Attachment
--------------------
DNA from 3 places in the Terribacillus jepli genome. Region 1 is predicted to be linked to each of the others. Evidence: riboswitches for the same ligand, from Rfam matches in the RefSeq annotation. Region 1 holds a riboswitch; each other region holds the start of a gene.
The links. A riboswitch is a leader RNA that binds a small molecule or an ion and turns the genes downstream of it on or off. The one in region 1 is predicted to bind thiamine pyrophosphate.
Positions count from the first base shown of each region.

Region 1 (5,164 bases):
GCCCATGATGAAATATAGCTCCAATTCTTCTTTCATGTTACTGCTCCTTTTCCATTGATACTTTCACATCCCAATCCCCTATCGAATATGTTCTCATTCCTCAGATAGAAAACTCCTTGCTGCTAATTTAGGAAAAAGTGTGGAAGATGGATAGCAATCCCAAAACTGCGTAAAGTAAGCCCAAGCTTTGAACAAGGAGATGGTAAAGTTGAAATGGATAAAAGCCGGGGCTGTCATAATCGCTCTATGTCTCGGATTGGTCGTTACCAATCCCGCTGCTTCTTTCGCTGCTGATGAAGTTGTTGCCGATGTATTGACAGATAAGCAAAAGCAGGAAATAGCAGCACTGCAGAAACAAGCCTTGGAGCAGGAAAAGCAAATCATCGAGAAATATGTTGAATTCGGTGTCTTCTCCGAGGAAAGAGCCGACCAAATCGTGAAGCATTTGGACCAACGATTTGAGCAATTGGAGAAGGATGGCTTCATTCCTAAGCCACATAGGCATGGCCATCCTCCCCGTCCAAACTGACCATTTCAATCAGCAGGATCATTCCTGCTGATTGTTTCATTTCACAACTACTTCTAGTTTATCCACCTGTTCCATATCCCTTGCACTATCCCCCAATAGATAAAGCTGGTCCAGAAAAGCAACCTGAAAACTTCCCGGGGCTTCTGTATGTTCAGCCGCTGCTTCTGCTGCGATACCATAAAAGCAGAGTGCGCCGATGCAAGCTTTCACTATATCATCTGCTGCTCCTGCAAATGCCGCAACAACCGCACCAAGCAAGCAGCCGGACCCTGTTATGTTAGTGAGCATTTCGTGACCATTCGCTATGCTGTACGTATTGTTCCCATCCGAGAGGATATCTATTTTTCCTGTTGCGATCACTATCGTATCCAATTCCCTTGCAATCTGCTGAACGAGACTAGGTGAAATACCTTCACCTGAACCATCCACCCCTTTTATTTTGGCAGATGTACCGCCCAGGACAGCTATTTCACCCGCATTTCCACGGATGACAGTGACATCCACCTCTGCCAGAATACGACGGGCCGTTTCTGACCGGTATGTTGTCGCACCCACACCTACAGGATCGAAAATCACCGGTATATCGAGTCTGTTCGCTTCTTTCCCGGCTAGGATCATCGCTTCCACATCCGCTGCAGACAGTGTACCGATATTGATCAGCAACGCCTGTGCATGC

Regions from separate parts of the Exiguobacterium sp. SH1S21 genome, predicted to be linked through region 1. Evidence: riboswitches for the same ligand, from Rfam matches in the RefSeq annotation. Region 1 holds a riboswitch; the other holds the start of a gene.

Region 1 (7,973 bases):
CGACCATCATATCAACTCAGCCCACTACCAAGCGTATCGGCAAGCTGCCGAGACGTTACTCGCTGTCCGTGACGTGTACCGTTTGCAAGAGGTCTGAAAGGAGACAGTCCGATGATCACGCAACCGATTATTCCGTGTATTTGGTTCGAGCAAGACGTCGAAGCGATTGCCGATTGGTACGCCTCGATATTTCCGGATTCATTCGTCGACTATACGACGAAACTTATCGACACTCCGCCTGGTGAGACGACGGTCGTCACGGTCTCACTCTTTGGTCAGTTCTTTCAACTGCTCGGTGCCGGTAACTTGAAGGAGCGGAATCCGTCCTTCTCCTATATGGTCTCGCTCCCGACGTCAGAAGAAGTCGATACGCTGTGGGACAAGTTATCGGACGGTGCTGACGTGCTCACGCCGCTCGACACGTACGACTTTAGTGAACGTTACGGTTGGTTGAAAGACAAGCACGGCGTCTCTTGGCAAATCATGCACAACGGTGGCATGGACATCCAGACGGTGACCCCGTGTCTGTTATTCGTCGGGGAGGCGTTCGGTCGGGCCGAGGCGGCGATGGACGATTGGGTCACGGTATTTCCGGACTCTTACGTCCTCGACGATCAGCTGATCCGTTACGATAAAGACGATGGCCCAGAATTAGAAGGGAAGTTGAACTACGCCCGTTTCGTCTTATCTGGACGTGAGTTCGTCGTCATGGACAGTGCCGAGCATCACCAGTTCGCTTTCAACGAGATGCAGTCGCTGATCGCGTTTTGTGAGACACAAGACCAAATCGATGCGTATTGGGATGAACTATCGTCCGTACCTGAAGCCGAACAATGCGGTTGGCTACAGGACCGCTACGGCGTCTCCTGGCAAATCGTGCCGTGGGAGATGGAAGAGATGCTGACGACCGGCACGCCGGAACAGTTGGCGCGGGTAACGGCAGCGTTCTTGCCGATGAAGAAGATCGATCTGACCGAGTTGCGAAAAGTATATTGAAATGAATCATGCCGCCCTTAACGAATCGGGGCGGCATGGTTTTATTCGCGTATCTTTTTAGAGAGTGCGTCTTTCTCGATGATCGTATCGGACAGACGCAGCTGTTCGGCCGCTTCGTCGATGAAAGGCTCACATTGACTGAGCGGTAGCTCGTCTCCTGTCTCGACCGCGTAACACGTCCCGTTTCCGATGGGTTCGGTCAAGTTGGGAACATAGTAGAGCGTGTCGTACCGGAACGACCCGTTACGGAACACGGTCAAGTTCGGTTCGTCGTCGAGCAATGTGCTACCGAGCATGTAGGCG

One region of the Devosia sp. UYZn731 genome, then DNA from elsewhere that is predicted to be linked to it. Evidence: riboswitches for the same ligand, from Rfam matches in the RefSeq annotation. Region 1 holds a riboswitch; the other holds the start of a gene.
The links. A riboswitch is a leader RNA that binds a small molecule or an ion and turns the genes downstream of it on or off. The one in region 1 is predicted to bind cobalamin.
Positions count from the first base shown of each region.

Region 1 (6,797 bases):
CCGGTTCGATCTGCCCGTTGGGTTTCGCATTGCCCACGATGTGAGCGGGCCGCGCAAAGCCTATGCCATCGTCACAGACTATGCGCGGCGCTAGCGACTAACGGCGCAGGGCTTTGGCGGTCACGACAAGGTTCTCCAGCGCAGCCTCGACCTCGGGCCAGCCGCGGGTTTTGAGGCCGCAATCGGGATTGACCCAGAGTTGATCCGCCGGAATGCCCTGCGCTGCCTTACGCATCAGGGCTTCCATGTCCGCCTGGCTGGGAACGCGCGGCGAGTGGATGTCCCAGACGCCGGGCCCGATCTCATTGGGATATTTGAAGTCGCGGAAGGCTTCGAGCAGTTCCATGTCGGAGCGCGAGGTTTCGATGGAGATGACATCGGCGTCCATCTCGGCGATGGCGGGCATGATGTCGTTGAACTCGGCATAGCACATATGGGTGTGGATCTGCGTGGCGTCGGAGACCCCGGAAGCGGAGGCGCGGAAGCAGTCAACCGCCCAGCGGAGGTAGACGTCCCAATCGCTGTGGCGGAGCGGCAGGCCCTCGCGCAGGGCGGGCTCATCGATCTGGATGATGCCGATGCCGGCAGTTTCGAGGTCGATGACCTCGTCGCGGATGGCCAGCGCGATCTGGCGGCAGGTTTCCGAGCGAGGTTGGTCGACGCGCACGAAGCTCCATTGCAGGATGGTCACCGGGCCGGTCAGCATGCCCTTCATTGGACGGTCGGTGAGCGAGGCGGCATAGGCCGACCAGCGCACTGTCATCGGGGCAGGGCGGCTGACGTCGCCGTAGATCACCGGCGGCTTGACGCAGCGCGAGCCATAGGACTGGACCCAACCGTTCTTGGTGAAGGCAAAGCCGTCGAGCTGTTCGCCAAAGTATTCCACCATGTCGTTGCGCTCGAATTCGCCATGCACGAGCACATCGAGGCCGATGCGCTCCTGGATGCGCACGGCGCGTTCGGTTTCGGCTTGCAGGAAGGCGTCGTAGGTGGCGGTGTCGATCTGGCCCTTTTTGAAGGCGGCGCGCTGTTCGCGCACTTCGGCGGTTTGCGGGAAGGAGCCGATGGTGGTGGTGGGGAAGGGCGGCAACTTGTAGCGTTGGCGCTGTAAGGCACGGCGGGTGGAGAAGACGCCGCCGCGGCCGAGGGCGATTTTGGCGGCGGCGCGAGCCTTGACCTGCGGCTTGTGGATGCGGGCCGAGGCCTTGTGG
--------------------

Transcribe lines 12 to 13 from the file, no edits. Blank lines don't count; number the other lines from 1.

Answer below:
Region 1 (6,797 bases):
CCGGTTCGATCTGCCCGTTGGGTTTCGCATTGCCCACGATGTGAGCGGGCCGCGCAAAGCCTATGCCATCGTCACAGACTATGCGCGGCGCTAGCGACTAACGGCGCAGGGCTTTGGCGGTCACGACAAGGTTCTCCAGCGCAGCCTCGACCTCGGGCCAGCCGCGGGTTTTGAGGCCGCAATCGGGATTGACCCAGAGTTGATCCGCCGGAATGCCCTGCGCTGCCTTACGCATCAGGGCTTCCATGTCCGCCTGGCTGGGAACGCGCGGCGAGTGGATGTCCCAGACGCCGGGCCCGATCTCATTGGGATATTTGAAGTCGCGGAAGGCTTCGAGCAGTTCCATGTCGGAGCGCGAGGTTTCGATGGAGATGACATCGGCGTCCATCTCGGCGATGGCGGGCATGATGTCGTTGAACTCGGCATAGCACATATGGGTGTGGATCTGCGTGGCGTCGGAGACCCCGGAAGCGGAGGCGCGGAAGCAGTCAACCGCCCAGCGGAGGTAGACGTCCCAATCGCTGTGGCGGAGCGGCAGGCCCTCGCGCAGGGCGGGCTCATCGATCTGGATGATGCCGATGCCGGCAGTTTCGAGGTCGATGACCTCGTCGCGGATGGCCAGCGCGATCTGGCGGCAGGTTTCCGAGCGAGGTTGGTCGACGCGCACGAAGCTCCATTGCAGGATGGTCACCGGGCCGGTCAGCATGCCCTTCATTGGACGGTCGGTGAGCGAGGCGGCATAGGCCGACCAGCGCACTGTCATCGGGGCAGGGCGGCTGACGTCGCCGTAGATCACCGGCGGCTTGACGCAGCGCGAGCCATAGGACTGGACCCAACCGTTCTTGGTGAAGGCAAAGCCGTCGAGCTGTTCGCCAAAGTATTCCACCATGTCGTTGCGCTCGAATTCGCCATGCACGAGCACATCGAGGCCGATGCGCTCCTGGATGCGCACGGCGCGTTCGGTTTCGGCTTGCAGGAAGGCGTCGTAGGTGGCGGTGTCGATCTGGCCCTTTTTGAAGGCGGCGCGCTGTTCGCGCACTTCGGCGGTTTGCGGGAAGGAGCCGATGGTGGTGGTGGGGAAGGGCGGCAACTTGTAGCGTTGGCGCTGTAAGGCACGGCGGGTGGAGAAGACGCCGCCGCGGCCGAGGGCGATTTTGGCGGCGGCGCGAGCCTTGACCTGCGGCTTGTGGATGCGGGCCGAGGCCTTGTGG